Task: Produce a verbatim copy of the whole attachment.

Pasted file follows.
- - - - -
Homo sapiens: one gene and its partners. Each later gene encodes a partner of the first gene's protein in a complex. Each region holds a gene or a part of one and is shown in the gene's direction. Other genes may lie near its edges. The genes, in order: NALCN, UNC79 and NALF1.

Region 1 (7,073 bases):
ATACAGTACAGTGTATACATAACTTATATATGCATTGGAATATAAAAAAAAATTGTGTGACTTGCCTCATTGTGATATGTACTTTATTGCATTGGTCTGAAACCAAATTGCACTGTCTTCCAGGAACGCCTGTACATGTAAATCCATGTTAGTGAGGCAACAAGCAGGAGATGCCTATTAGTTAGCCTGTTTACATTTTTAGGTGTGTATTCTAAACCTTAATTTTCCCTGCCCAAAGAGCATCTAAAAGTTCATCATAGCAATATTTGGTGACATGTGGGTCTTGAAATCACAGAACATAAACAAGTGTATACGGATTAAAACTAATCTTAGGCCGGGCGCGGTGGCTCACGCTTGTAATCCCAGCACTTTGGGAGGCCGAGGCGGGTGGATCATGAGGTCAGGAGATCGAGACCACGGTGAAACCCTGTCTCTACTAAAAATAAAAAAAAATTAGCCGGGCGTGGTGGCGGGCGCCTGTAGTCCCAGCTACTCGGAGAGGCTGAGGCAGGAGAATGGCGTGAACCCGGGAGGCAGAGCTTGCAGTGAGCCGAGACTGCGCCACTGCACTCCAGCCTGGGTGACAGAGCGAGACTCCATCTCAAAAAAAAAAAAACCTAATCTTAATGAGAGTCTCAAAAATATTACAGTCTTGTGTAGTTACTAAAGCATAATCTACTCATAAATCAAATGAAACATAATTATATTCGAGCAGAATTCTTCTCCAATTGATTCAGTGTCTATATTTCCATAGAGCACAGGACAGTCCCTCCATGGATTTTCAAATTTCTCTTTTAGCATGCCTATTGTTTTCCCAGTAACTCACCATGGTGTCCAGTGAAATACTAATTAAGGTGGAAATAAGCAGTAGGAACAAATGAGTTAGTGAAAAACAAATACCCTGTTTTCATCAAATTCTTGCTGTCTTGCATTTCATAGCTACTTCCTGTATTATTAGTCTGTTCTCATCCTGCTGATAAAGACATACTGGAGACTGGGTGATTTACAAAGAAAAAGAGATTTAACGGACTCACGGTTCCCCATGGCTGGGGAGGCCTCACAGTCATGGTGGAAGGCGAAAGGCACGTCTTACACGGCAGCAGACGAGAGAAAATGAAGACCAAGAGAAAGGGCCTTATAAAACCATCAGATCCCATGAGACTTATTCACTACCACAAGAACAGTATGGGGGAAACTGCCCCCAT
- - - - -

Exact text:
Homo sapiens: one gene and its partners. Each later gene encodes a partner of the first gene's protein in a complex. Each region holds a gene or a part of one and is shown in the gene's direction. Other genes may lie near its edges. The genes, in order: NALCN, UNC79 and NALF1.

Region 1 (7,073 bases):
ATACAGTACAGTGTATACATAACTTATATATGCATTGGAATATAAAAAAAAATTGTGTGACTTGCCTCATTGTGATATGTACTTTATTGCATTGGTCTGAAACCAAATTGCACTGTCTTCCAGGAACGCCTGTACATGTAAATCCATGTTAGTGAGGCAACAAGCAGGAGATGCCTATTAGTTAGCCTGTTTACATTTTTAGGTGTGTATTCTAAACCTTAATTTTCCCTGCCCAAAGAGCATCTAAAAGTTCATCATAGCAATATTTGGTGACATGTGGGTCTTGAAATCACAGAACATAAACAAGTGTATACGGATTAAAACTAATCTTAGGCCGGGCGCGGTGGCTCACGCTTGTAATCCCAGCACTTTGGGAGGCCGAGGCGGGTGGATCATGAGGTCAGGAGATCGAGACCACGGTGAAACCCTGTCTCTACTAAAAATAAAAAAAAATTAGCCGGGCGTGGTGGCGGGCGCCTGTAGTCCCAGCTACTCGGAGAGGCTGAGGCAGGAGAATGGCGTGAACCCGGGAGGCAGAGCTTGCAGTGAGCCGAGACTGCGCCACTGCACTCCAGCCTGGGTGACAGAGCGAGACTCCATCTCAAAAAAAAAAAAACCTAATCTTAATGAGAGTCTCAAAAATATTACAGTCTTGTGTAGTTACTAAAGCATAATCTACTCATAAATCAAATGAAACATAATTATATTCGAGCAGAATTCTTCTCCAATTGATTCAGTGTCTATATTTCCATAGAGCACAGGACAGTCCCTCCATGGATTTTCAAATTTCTCTTTTAGCATGCCTATTGTTTTCCCAGTAACTCACCATGGTGTCCAGTGAAATACTAATTAAGGTGGAAATAAGCAGTAGGAACAAATGAGTTAGTGAAAAACAAATACCCTGTTTTCATCAAATTCTTGCTGTCTTGCATTTCATAGCTACTTCCTGTATTATTAGTCTGTTCTCATCCTGCTGATAAAGACATACTGGAGACTGGGTGATTTACAAAGAAAAAGAGATTTAACGGACTCACGGTTCCCCATGGCTGGGGAGGCCTCACAGTCATGGTGGAAGGCGAAAGGCACGTCTTACACGGCAGCAGACGAGAGAAAATGAAGACCAAGAGAAAGGGCCTTATAAAACCATCAGATCCCATGAGACTTATTCACTACCACAAGAACAGTATGGGGGAAACTGCCCCCAT